Radishes add great flavor to salads and other dishes and can be grown easily in containers. Short, red radishes can be grown in just about any container that you have on hand. Longer, white radishes thrive very well in paint buckets or similar containers. Radishes are actually a recommended vegetable for first time gardeners because they grow so well. You are sure to get a great harvest from your radish containers. Just make sure that you water them every few days and sit them beside a window or out on the patio for a bit of sunlight a couple of hours each day.


Quinoa is a whole grain that is packed full of nutrients and it’s a food that you can easily grow in a container. It’s actually a very hardy plant that is not terribly picky about where it grows, which makes it perfect for growing indoors or on patios. Plant the seeds directly into potting soil in a rather large container. Quinoa plants grown in containers only reach about two feet in height so they won’t take up much room and you can begin harvesting them in the fall. They are very hardy plants and very low maintenance which makes them perfect for container gardening.

Unexpected Container Gardening: Quinoa

Collard Greens

Collard greens do very well in containers as long as you place the container in full sunlight during the day. Plan to give them at least six hours of sunlight during the spring and fall months. If planting during summer, you will need to move the containers from indoors to somewhere slightly shaded during the afternoon hours. During fall and spring however, you will need to give them direct sunlight. You can actually grow collard greens during every season but winter, unless of course you want to provide it with artificial sunlight during the colder months.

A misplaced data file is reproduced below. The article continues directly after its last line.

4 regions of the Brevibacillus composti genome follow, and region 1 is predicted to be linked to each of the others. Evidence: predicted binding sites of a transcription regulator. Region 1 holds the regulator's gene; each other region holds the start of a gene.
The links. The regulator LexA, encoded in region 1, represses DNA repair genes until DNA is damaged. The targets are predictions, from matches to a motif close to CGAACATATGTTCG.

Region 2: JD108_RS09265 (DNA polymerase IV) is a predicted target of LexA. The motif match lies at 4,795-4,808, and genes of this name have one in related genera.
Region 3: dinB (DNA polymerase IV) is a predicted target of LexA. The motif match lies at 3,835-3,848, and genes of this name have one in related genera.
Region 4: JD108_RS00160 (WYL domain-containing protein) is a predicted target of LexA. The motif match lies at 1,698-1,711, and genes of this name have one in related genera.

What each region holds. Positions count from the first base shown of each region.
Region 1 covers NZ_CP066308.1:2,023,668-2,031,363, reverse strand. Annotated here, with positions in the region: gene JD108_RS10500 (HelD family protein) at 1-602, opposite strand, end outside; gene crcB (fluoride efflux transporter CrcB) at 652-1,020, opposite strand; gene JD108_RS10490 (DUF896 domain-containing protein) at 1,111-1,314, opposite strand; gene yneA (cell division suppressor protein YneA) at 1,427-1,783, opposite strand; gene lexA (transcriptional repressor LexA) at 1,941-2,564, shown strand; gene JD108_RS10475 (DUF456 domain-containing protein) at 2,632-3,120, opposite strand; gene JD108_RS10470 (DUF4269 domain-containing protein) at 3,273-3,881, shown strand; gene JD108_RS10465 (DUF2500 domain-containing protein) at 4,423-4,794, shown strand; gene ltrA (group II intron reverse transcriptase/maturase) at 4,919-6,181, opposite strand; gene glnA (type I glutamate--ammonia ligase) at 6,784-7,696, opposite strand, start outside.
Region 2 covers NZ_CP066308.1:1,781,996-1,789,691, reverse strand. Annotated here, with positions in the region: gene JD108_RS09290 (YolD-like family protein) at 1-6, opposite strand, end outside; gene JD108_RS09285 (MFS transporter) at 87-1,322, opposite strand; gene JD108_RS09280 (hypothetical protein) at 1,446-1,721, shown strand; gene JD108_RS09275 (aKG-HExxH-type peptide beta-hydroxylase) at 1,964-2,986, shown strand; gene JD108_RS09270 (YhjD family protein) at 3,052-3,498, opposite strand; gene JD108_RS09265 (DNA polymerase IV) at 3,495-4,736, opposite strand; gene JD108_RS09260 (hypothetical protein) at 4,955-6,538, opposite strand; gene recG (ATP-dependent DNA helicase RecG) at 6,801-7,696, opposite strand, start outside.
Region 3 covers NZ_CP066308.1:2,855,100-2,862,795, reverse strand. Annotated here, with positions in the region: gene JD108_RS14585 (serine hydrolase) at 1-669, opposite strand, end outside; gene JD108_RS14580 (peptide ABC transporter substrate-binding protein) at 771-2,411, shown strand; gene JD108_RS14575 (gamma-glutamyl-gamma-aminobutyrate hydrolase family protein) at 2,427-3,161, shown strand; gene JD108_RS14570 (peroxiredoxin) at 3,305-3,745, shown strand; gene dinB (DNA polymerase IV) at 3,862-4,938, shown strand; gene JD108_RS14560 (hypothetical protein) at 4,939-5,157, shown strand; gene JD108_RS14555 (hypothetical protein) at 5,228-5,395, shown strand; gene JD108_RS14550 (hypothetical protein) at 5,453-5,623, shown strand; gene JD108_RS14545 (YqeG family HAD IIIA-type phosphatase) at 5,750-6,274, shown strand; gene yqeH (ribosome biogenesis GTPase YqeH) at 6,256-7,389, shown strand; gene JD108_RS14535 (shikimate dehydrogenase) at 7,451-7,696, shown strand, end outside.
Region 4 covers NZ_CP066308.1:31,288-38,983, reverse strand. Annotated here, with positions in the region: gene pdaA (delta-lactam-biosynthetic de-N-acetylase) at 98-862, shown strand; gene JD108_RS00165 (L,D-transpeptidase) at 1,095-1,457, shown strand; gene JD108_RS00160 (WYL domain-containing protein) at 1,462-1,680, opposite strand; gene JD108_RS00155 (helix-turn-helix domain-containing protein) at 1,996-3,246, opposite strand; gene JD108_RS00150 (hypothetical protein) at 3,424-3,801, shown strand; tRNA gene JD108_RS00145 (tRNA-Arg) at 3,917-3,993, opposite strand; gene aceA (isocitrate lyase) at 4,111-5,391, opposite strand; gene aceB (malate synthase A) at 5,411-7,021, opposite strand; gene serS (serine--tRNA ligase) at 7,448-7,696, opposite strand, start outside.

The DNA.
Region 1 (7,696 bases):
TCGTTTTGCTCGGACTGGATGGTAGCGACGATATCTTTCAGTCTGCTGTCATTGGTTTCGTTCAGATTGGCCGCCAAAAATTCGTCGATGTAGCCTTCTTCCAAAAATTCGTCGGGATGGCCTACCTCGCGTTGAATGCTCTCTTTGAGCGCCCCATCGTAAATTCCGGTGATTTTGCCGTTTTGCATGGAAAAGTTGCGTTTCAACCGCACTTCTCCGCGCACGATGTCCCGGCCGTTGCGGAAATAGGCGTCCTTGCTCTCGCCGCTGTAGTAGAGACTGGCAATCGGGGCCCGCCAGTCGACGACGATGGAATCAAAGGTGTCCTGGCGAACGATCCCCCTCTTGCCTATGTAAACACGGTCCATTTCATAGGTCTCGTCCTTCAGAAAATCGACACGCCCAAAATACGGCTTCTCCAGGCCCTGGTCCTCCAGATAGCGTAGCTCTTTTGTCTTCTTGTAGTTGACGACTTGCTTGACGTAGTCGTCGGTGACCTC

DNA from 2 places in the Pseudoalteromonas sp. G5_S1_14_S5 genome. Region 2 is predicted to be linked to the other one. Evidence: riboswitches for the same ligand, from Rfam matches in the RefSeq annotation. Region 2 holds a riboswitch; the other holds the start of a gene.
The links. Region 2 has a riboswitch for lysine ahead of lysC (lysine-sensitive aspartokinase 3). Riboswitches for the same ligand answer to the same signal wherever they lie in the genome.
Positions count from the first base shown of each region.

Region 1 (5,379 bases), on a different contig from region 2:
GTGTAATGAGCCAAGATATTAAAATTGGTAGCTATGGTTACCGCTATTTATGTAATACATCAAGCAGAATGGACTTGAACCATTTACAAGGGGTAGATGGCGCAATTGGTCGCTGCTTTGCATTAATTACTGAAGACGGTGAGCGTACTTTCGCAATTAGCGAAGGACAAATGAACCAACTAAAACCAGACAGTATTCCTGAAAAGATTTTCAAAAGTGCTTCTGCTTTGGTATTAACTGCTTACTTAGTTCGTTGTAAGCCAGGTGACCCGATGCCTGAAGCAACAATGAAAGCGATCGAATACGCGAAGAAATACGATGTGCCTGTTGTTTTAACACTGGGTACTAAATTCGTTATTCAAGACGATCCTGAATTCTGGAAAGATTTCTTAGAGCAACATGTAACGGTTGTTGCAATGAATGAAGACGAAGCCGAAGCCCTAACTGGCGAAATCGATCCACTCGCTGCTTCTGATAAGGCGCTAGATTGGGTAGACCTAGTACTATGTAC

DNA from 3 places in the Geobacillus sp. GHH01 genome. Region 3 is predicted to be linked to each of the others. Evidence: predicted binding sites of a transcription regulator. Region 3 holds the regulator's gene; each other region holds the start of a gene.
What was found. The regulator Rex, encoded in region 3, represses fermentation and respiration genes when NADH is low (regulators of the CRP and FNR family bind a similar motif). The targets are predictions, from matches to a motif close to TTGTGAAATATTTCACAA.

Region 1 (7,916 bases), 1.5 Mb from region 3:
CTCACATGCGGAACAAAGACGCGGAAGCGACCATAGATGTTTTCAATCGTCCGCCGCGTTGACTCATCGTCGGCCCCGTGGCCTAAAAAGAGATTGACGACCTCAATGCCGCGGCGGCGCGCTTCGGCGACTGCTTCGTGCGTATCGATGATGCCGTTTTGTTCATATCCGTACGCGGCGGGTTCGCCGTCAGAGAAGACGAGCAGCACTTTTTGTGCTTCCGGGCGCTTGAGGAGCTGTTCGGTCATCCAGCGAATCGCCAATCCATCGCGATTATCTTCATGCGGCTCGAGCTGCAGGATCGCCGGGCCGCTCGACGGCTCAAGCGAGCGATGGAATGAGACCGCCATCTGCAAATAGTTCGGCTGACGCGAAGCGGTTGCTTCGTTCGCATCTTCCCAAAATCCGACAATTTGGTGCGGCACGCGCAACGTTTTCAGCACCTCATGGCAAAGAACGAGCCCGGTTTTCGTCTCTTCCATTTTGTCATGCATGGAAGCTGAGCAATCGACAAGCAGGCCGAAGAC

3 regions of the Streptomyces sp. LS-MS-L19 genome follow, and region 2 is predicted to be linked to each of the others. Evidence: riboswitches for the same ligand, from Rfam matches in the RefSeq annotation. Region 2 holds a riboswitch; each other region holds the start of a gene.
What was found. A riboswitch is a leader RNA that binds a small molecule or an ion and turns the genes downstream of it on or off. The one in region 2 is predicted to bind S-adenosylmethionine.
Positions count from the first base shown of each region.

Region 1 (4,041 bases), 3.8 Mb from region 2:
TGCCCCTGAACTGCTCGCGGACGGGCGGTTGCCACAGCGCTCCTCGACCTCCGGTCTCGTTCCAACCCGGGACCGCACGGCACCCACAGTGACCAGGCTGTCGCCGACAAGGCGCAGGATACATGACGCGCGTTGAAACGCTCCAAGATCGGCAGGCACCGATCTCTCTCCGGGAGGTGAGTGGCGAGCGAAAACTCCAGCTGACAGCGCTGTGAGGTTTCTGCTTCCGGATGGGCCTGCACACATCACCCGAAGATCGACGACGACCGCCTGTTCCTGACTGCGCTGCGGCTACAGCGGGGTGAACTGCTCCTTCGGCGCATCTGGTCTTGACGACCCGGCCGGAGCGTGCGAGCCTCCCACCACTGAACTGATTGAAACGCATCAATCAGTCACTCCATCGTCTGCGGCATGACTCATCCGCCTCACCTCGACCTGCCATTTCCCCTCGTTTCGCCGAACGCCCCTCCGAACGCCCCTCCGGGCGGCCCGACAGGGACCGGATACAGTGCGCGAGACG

Believe it or not, potatoes actually thrive in containers. In fact, you can keep your potatoes growing all year long and never have to buy them in the store again. They do very well in five gallon buckets and the containers are perfect for moving in and out of the sunlight. Make sure that you drill a few holes into the bottom of the bucket before planting so that your potatoes don’t get overwatered. You can expect to get between one and two pounds of potatoes per bucket so depending on how many you go through each week, you may only need to plant a couple of buckets per growing season.

How to Grow 100 Pounds of Potatoes in 4 Square Feet


Carrots, like many other root foots, can be grown in containers and they will actually thrive throughout the year when cared for properly. Sow the seeds thinly because they will really take off. Be sure to provide adequate water but don’t overwater. Growing them in containers is about the same as growing them in the garden. Make sure that your containers have holes for drainage and you should see some growth after about seven days or so. You’ll be able to enjoy carrots all year long provided you can give them a bit of sunlight or even artificial light if you are growing during the winter and live in a really snowy area.


You can grow watermelons indoors or on the balcony. If you have a deck or porch rail, allow the vines to travel up the trellis or rail, which gives them more room and will yield you more fruit. Watermelon is really easy to grow in containers and can even thrive indoors during the winter months in most cases. A self-watering container is perfect for growing watermelon in containers because after all, they do need plenty of water. You also want to be sure to give them a bit of sunlight every day and this can be direct, artificial, or through a window if you have a large enough one.

How to Plant Watermelons in a Container



Beets can be grown easily in containers. Whether you love cooked beets or you prefer to pickle them, you can grow them indoors during most seasons and have an endless supply right at your fingertips. You don’t have to germinate in one container and then transfer into another. In fact, beets prefer to grow undisturbed so choose an adequately sized container before you plant. Sow the seeds thinly but still be prepared to need to weed them out after a couple of weeks. Beets grow fairly well in any condition so you should have no problem getting enough for a great harvest.